Wimbledon - Sublime Roger Federer eases past Andy Murray to reach final

Andy Murray's hopes of winning Wimbledon for a second time were blown away as Roger Federer rolled back the years with a sublime performance to reach his 10th final.

Staff Reporter
10 July 2015, 9:36pm
Roger Federer
Roger Federer
Federer is closing in on a record eighth Wimbledon title and on this evidence, the 17-time grand slam champion will take some stopping as he outclassed Murray to win 7-5 7-5 6-4.

It means Federer will play defending champion Novak Djokovic on Sunday in a rematch of last year's final.

Murray came into the contest in excellent form but the Scot was unable to cope with Federer's blistering groundstrokes and, in particular, his booming serve.

Federer broke Wayne Arthurs' 1999 record for consecutive service games won when he sealed his 116th hold against Gilles Simon in the previous round, before the run was halted.

The Swiss carried on that serving dominance against Murray, who is considered one of the best returners the sport has to offer.

Murray elected to receive and carved out just one break point, which came in the very first game, but thereafter the match was a showpiece of Federer's power and artistry.

The British number one knew he would need to be at his resilient best to beat the Swiss master, who has never lost a Wimbledon semi-final and had shown the kind of form to suggest he could secure a first major triumph in three years.

The last grand slam victory for Federer came against Murray, on Centre Court, in the unforgettable final of 2012, a match which proved so definitive for both players as the Briton turned tears into jubilation at the Olympics one month later, at the expense of the same opponent.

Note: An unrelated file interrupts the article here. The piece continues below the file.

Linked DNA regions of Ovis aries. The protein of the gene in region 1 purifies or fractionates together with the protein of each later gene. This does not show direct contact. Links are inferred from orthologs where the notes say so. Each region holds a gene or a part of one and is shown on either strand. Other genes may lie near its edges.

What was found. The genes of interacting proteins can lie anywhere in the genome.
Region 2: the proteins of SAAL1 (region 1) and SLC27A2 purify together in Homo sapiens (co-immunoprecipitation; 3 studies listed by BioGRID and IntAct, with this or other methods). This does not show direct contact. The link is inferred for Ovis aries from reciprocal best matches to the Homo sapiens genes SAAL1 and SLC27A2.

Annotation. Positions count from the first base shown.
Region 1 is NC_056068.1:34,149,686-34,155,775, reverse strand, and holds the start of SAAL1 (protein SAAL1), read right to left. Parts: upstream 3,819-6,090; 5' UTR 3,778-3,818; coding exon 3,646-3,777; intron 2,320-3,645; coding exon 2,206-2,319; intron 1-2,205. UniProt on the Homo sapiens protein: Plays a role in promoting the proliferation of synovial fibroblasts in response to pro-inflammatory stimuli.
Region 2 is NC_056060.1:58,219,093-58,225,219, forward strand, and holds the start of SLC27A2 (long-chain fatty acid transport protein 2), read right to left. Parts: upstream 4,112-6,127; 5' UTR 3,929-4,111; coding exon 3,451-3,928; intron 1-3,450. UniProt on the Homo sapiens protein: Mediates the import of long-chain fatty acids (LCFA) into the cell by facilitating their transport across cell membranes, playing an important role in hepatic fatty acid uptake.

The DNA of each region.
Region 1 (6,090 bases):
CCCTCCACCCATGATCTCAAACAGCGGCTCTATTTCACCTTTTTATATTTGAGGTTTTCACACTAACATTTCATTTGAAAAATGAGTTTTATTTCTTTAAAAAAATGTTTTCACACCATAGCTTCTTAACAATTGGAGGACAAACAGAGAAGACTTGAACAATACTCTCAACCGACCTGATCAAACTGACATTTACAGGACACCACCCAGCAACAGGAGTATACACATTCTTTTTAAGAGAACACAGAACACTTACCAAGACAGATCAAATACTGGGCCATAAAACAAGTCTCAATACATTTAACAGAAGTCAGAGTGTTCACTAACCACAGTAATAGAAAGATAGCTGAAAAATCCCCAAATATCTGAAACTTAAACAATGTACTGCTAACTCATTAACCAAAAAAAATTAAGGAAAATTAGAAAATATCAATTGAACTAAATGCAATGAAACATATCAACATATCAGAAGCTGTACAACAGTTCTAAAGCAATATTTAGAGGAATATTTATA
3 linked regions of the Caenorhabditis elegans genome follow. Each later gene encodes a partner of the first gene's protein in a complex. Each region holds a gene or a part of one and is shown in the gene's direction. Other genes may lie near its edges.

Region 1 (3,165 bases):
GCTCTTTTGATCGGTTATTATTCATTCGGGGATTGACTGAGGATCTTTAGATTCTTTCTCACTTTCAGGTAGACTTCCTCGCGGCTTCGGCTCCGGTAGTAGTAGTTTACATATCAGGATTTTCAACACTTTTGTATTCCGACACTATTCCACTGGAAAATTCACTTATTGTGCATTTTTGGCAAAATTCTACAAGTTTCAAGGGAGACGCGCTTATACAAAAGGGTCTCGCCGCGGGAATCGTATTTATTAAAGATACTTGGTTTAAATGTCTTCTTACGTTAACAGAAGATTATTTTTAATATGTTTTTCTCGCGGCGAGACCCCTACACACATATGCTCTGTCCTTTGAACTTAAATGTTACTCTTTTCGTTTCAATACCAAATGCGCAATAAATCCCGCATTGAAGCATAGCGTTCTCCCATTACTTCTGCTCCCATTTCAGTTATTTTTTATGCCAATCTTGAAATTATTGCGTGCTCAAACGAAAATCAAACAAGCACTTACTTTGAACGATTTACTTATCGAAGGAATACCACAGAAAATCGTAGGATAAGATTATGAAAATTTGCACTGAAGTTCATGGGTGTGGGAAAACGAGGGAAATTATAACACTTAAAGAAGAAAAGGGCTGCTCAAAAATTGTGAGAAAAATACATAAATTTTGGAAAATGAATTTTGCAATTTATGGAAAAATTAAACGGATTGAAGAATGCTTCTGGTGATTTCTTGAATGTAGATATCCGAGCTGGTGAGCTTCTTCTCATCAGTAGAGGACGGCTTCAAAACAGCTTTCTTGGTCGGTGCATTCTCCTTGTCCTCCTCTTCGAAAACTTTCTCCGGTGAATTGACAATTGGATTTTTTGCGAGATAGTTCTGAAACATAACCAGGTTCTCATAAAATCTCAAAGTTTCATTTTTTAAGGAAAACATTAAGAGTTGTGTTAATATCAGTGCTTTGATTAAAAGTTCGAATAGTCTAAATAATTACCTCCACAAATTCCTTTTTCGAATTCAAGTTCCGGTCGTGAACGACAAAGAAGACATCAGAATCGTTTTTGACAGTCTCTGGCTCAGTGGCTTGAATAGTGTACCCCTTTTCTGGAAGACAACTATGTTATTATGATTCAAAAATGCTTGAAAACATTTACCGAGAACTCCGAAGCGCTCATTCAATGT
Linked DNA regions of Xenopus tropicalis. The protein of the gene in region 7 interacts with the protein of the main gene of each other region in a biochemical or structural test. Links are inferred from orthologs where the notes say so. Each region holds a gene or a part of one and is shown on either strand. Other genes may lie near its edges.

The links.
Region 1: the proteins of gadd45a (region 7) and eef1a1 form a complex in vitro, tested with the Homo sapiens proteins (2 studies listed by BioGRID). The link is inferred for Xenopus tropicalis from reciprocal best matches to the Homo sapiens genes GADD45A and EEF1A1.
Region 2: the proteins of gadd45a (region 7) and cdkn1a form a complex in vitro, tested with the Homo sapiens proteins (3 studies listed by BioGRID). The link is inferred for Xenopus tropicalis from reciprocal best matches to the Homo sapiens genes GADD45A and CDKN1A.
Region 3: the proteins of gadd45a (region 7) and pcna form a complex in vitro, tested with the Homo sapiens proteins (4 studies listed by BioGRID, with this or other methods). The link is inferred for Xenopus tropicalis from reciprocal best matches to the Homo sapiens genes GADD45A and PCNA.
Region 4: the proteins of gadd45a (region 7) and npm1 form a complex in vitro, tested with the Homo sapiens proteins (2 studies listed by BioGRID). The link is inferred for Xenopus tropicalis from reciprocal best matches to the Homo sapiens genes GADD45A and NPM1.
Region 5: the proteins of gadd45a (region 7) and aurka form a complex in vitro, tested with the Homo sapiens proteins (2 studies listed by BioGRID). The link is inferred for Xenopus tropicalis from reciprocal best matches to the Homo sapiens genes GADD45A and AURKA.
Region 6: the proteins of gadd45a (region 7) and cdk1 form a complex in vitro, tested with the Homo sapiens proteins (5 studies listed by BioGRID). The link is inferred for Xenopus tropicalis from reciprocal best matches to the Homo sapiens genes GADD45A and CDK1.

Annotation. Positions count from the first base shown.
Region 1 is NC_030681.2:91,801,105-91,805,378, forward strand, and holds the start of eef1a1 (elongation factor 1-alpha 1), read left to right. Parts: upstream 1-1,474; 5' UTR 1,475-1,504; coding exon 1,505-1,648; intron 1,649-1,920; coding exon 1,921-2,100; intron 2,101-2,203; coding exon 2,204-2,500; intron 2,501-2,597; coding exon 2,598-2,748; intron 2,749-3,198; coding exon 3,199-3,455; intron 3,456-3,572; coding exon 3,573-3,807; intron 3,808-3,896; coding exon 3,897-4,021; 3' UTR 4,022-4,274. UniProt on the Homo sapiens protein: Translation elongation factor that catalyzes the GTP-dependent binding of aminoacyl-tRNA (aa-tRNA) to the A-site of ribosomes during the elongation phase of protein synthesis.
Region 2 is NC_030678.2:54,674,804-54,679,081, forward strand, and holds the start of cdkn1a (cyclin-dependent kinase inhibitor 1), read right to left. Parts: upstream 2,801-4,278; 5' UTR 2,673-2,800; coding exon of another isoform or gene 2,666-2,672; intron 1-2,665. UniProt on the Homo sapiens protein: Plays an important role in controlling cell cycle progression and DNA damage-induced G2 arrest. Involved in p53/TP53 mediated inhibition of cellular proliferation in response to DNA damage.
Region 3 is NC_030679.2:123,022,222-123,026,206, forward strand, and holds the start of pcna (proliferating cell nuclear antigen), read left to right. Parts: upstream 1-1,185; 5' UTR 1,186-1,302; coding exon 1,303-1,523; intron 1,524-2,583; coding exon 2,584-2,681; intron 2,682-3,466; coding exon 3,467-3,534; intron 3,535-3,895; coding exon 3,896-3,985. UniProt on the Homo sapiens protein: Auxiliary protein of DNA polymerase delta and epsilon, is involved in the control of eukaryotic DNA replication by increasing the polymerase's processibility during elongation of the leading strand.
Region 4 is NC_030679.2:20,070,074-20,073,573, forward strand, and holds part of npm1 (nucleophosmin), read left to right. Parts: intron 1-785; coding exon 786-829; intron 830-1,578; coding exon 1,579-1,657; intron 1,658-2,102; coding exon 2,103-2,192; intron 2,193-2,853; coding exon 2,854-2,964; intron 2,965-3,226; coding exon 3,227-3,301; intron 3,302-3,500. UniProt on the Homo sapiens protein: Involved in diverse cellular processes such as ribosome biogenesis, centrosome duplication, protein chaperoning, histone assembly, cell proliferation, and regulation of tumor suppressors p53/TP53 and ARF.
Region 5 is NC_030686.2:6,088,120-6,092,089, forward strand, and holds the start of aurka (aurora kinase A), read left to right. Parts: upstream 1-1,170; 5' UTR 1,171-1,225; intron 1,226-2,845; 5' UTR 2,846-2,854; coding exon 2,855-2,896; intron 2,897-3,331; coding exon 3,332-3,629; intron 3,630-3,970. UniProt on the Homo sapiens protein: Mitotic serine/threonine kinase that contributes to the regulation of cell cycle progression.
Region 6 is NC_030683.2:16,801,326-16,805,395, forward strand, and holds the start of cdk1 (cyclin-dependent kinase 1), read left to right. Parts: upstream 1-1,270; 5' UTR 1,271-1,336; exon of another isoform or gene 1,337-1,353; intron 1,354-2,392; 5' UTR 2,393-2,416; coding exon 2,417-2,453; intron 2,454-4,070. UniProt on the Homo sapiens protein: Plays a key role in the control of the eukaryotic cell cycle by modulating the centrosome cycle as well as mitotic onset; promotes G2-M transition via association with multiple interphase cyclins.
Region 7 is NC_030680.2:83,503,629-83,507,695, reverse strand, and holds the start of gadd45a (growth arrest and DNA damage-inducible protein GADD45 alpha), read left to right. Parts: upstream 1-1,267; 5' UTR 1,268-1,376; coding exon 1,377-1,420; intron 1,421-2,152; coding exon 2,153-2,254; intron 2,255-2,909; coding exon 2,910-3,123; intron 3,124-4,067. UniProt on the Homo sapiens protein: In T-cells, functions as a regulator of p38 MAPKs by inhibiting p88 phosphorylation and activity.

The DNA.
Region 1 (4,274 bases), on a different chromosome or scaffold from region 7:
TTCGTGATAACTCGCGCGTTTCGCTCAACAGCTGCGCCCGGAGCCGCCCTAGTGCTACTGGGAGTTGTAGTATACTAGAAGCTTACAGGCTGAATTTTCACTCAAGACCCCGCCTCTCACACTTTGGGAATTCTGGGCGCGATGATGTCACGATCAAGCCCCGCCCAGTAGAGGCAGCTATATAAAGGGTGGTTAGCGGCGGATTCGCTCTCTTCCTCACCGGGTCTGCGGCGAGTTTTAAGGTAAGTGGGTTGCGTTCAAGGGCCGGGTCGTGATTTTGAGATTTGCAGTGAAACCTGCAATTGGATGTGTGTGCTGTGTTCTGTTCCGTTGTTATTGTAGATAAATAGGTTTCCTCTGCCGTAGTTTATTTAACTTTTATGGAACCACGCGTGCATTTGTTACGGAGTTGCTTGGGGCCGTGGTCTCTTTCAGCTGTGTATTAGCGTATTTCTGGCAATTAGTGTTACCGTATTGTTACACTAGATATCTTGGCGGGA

Crucial to his gold-clinching success was a raucous British crowd but Murray was in white - not red, white and blue - this time around and the fans' loyalties seemed more divided when the pair walked out to a packed arena.

Tension filled the air at the start of the match as the crowd wavered between who to cheer louder and even the umpire's voice squeaked as he read out the first game score.

The players, however, were more assured in their strategy and early battle lines were drawn as Federer swarmed the net from the very first point while Murray darted about the baseline, unleashing lobs and passes wherever he could find a gap.

A break point arrived for Murray just five points into the contest but Federer produced two strong serves to snuff out the chance.

Murray had been happy to counter-attack early on, trying to lengthen the points wherever possible, but after a rare foray forward, Federer ripped a backhand into the Scot's feet to take a one-set lead.

Federer was enjoying one of his golden spells and Murray could do little but hang on, saving a break point early in the second set to maintain parity.

The Scot scrambled his way to 5-4 but with the set in sight, Federer stepped up again, whipping a scintillating forehand cross-court forehand to open up 0-40 and three set points.

Murray saved all three but Federer was not done yet as a mammoth game ensued in which the players slugged out 17 minutes worth of exhilarating tennis.

Two more set points were saved by Murray, who for those moments at least won unerring support from the Centre Court crowd, as he chased Federer's booming strokes before finally snatching the game with an ace.

Lesser players would struggle to bounce back but Federer showed no lasting signs of disappointment as he served out to love in two minutes to pile the pressure back on Murray.

A limp forehand into the net gave Federer his sixth set point and this time the number two seed made no mistake, outmanoeuvring Murray at the back before punching away the volley to win the second set.

Murray tried to adjust his strategy in the third set, stepping inside the baseline to attack his opponent but it only opened up more gaps which Federer exploited with ruthless efficiency.

Just as he had in the first two sets, Federer waited for his moment to strike as Murray again served to stay in the set at 5-4.

The Swiss attacked Murray's serve and when he opened up a match point, he took the opportunity at the first time of asking as a forehand from the home hope drifted wide to give Federer a surprisingly rapid victory.